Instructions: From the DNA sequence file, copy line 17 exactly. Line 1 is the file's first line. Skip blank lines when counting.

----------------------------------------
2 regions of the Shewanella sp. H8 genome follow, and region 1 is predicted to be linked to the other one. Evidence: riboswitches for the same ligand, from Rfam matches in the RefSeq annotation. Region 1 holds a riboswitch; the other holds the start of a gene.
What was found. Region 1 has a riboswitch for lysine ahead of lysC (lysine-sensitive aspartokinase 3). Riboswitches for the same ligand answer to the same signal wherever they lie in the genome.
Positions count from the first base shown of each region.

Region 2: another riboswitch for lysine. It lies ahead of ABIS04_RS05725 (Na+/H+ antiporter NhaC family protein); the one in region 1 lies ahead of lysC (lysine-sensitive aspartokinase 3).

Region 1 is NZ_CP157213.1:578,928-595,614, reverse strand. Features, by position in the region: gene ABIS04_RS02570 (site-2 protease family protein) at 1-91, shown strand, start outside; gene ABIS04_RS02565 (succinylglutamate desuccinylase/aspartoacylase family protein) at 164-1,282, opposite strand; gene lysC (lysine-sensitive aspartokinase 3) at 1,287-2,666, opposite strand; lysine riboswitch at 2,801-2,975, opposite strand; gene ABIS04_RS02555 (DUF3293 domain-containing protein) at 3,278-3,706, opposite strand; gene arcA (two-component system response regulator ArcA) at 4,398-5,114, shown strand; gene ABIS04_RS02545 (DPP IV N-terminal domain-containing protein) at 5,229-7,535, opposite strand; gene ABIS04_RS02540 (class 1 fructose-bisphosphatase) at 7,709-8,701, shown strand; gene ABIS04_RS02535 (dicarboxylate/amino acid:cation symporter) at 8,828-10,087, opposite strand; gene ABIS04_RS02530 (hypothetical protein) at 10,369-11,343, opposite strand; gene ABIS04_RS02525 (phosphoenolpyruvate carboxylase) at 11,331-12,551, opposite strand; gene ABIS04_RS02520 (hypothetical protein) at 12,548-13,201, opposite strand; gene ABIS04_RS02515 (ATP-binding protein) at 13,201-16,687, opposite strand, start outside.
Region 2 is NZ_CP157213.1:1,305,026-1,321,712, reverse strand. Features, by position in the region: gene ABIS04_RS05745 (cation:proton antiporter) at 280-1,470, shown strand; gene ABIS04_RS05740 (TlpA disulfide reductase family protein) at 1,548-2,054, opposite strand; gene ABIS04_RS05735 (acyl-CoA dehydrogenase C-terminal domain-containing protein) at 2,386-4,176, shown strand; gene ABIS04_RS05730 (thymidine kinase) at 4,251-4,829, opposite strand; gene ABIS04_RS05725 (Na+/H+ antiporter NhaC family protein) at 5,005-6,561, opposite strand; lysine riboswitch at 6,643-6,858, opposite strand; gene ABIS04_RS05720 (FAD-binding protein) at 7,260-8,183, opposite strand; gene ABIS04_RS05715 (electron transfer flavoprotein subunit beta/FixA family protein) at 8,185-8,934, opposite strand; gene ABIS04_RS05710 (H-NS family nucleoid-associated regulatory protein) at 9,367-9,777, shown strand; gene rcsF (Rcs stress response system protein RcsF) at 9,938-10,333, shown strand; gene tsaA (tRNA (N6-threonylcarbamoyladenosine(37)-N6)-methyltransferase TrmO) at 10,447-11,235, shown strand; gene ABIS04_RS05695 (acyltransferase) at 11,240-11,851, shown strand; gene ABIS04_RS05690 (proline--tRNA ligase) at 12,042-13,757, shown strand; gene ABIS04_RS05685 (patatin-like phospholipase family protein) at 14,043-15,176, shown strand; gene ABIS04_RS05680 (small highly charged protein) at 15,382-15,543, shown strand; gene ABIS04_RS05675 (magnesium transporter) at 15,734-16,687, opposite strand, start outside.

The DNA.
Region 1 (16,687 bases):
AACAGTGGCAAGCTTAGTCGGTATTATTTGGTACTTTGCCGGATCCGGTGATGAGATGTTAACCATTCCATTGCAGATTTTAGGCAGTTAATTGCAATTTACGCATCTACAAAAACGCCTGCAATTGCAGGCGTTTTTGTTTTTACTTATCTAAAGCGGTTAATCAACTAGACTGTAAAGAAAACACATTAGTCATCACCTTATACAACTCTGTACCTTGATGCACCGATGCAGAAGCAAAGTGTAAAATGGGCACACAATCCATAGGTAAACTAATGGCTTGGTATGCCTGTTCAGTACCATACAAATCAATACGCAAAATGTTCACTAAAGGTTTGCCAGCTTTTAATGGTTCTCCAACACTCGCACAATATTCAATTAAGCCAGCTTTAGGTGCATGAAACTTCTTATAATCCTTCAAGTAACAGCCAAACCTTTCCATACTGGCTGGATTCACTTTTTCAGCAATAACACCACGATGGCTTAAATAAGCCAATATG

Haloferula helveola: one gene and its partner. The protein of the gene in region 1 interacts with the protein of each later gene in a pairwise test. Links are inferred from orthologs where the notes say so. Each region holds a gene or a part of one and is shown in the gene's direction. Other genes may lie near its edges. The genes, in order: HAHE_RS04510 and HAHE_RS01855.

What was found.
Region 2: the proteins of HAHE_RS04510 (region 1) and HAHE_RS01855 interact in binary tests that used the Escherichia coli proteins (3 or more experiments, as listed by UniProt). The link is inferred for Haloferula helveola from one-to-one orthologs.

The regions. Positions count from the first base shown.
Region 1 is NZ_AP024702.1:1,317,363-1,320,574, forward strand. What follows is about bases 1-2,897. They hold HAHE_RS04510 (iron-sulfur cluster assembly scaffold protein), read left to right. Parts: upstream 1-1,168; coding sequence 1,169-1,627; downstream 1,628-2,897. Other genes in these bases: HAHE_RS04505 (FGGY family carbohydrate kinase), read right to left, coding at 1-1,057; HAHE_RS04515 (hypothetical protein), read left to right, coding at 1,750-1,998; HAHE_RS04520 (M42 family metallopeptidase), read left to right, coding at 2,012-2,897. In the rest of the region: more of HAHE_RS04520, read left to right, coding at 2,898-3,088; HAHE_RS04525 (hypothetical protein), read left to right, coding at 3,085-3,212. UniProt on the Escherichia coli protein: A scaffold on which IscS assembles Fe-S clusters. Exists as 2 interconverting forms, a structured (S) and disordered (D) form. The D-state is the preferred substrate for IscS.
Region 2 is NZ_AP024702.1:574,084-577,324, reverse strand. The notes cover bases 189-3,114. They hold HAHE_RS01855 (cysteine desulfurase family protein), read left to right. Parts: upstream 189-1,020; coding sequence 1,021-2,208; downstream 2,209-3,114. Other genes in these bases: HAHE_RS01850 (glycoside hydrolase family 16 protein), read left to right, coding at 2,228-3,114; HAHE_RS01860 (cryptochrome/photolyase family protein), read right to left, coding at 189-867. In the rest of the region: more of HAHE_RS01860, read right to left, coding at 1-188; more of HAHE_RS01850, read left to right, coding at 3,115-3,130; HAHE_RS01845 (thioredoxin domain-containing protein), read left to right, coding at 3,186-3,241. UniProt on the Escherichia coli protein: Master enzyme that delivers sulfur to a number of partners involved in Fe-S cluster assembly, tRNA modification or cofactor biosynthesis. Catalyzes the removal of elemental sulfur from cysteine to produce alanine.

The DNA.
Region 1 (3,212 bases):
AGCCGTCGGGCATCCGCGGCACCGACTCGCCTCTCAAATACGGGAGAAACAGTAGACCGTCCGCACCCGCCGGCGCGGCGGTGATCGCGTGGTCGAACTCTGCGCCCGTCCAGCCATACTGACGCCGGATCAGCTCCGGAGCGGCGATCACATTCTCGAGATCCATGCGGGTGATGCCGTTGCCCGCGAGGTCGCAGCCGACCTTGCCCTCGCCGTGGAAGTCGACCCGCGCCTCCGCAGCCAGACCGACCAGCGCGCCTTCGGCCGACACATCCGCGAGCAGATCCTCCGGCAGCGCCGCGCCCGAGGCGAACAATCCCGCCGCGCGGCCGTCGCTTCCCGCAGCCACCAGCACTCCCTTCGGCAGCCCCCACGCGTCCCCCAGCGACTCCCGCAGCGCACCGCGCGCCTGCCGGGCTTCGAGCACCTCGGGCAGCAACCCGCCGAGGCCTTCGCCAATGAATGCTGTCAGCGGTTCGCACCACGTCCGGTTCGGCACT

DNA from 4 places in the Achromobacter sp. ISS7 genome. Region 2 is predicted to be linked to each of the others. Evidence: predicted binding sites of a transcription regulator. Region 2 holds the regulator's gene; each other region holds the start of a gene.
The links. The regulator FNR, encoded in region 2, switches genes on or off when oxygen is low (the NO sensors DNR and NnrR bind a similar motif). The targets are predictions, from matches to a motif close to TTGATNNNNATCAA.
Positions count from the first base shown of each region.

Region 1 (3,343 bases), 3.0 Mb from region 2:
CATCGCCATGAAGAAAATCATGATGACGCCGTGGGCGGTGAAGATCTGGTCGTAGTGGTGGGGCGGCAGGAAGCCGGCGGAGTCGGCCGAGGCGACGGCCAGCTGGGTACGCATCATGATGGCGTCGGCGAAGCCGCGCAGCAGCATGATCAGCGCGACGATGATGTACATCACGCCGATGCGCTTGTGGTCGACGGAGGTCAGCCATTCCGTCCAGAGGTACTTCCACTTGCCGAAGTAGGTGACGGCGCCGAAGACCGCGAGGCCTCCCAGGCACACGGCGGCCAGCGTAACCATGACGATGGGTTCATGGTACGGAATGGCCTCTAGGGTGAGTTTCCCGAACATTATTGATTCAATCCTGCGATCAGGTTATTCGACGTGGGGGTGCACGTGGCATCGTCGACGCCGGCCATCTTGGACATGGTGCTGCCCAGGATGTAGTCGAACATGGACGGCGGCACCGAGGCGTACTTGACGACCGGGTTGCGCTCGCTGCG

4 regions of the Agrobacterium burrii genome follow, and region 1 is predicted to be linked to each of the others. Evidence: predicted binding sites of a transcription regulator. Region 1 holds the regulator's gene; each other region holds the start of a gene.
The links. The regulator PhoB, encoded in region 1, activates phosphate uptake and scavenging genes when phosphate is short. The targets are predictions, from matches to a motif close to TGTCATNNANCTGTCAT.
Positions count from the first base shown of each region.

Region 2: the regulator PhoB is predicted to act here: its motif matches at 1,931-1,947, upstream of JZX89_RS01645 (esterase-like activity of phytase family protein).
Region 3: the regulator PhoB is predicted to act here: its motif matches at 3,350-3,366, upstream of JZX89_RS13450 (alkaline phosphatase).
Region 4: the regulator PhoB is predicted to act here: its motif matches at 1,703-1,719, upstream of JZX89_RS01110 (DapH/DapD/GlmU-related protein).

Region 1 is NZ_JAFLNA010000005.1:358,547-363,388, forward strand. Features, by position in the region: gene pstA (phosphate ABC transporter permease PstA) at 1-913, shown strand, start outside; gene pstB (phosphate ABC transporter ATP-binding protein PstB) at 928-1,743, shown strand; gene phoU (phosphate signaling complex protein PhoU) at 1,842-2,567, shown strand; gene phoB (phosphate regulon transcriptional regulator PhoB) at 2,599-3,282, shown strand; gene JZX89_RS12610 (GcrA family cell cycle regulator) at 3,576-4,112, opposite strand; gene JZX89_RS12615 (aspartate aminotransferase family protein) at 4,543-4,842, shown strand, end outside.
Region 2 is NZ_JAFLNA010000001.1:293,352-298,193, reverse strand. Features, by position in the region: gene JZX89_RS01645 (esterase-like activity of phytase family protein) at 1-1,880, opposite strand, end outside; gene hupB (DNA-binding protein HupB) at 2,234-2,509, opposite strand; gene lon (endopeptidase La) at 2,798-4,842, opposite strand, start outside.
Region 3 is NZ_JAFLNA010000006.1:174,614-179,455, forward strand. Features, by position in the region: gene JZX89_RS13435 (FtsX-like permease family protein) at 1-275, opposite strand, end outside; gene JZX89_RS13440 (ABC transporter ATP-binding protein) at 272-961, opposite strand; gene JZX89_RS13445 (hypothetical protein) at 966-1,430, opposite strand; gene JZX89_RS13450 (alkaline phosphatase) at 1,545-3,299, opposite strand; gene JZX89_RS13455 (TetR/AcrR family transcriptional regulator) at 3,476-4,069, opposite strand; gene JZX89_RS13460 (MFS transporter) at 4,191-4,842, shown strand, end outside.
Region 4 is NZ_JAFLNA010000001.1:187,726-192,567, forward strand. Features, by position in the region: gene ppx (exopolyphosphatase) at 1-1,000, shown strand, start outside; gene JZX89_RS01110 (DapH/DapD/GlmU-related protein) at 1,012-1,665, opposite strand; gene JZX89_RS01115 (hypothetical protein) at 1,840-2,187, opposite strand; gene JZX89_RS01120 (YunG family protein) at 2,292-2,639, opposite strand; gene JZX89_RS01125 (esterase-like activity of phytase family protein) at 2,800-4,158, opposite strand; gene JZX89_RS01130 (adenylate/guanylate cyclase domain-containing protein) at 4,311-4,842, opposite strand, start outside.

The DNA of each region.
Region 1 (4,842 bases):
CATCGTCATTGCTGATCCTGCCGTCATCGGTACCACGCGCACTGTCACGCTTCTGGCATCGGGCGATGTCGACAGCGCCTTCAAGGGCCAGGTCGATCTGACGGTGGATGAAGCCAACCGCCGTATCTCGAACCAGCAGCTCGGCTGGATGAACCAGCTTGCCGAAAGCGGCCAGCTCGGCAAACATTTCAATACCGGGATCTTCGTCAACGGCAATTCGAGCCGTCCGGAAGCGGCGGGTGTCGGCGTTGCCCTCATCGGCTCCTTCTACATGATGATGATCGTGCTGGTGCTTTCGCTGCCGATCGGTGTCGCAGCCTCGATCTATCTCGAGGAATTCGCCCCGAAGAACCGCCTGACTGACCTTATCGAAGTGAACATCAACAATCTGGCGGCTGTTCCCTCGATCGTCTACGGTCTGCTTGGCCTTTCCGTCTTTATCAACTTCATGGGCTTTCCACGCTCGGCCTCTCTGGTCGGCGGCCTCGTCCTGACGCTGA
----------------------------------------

Region 1 (3,212 bases):